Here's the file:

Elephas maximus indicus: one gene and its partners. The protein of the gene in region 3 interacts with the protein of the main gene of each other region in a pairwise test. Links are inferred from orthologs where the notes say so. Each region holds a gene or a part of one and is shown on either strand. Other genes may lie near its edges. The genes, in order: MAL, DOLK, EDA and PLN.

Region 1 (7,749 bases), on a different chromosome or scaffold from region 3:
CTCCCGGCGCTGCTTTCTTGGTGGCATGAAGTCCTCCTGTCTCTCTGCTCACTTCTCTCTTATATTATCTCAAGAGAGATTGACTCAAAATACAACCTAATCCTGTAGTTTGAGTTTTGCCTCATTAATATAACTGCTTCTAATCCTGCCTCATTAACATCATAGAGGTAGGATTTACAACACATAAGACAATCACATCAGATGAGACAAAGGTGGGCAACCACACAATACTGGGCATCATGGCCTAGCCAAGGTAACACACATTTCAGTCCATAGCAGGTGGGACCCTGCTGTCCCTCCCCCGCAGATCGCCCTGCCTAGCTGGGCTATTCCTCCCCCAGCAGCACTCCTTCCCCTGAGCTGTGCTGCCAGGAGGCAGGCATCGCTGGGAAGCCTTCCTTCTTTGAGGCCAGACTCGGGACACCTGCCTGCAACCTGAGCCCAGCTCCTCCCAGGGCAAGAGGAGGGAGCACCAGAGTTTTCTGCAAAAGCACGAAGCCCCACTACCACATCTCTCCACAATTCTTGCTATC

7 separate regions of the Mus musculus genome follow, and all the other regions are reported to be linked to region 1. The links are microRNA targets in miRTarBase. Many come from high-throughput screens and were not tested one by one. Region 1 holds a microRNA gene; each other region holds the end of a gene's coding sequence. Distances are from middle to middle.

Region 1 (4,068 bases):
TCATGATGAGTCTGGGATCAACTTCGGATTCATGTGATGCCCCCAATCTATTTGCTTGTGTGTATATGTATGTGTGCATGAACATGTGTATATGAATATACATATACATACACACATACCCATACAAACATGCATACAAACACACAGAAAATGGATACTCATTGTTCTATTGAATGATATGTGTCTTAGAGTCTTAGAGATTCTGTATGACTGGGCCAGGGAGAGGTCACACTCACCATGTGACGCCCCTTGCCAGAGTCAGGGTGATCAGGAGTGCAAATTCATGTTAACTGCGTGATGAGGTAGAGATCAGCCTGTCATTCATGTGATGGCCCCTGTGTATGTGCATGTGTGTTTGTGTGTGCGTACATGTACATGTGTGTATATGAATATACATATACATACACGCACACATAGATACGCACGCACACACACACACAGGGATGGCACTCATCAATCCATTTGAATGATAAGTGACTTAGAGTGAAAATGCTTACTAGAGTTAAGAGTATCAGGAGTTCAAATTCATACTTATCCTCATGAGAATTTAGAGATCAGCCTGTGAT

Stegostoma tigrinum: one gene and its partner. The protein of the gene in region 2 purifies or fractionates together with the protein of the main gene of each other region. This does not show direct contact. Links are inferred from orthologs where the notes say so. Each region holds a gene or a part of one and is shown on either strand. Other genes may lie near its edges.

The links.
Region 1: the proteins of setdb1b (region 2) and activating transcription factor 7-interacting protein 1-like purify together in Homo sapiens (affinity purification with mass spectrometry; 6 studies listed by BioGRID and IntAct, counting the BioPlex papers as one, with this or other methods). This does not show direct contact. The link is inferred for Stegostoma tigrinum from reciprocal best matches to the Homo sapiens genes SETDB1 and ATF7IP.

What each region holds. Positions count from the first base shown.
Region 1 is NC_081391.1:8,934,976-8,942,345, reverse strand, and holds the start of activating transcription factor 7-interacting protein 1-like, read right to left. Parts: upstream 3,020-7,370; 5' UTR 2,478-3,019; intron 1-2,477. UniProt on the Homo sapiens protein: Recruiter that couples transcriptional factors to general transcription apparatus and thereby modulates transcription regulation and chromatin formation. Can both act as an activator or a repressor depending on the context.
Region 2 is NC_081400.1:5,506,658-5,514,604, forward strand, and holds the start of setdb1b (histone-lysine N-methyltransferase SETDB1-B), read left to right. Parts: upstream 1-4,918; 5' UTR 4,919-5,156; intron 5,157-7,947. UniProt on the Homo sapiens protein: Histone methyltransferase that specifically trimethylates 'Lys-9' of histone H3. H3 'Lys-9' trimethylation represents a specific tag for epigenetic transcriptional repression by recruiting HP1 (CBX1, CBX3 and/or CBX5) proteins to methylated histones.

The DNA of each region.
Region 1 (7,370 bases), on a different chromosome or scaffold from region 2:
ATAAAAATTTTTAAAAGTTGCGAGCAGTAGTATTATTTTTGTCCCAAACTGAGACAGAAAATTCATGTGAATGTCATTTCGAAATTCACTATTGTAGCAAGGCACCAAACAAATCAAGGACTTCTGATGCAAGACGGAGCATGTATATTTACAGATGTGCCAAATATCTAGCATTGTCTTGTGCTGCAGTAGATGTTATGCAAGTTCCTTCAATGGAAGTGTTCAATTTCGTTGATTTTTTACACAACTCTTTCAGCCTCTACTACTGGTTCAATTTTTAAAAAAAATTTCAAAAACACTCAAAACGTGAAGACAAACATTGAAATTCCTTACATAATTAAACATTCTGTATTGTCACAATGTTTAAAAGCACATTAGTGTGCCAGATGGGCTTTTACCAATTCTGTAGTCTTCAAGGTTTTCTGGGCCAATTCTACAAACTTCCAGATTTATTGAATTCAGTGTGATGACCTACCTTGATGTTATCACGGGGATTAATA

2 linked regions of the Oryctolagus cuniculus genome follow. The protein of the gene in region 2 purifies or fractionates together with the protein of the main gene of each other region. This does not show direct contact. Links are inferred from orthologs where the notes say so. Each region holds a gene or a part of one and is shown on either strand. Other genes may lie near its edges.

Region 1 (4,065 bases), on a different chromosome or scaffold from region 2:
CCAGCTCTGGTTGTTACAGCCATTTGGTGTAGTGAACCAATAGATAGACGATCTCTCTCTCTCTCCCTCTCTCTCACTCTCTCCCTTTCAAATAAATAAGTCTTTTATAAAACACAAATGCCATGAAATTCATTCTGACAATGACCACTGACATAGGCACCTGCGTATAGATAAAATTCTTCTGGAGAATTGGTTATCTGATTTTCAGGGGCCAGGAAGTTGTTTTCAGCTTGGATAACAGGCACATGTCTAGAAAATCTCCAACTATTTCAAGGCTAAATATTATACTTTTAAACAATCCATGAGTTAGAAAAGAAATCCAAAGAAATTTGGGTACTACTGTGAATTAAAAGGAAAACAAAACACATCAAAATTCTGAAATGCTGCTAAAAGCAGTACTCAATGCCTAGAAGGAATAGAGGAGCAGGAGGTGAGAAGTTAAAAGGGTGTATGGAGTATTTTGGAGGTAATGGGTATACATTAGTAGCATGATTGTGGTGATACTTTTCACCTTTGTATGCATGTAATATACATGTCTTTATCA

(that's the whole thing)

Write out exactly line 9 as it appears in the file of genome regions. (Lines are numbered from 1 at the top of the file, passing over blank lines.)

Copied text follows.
Region 1: the proteins of setdb1b (region 2) and activating transcription factor 7-interacting protein 1-like purify together in Homo sapiens (affinity purification with mass spectrometry; 6 studies listed by BioGRID and IntAct, counting the BioPlex papers as one, with this or other methods). This does not show direct contact. The link is inferred for Stegostoma tigrinum from reciprocal best matches to the Homo sapiens genes SETDB1 and ATF7IP.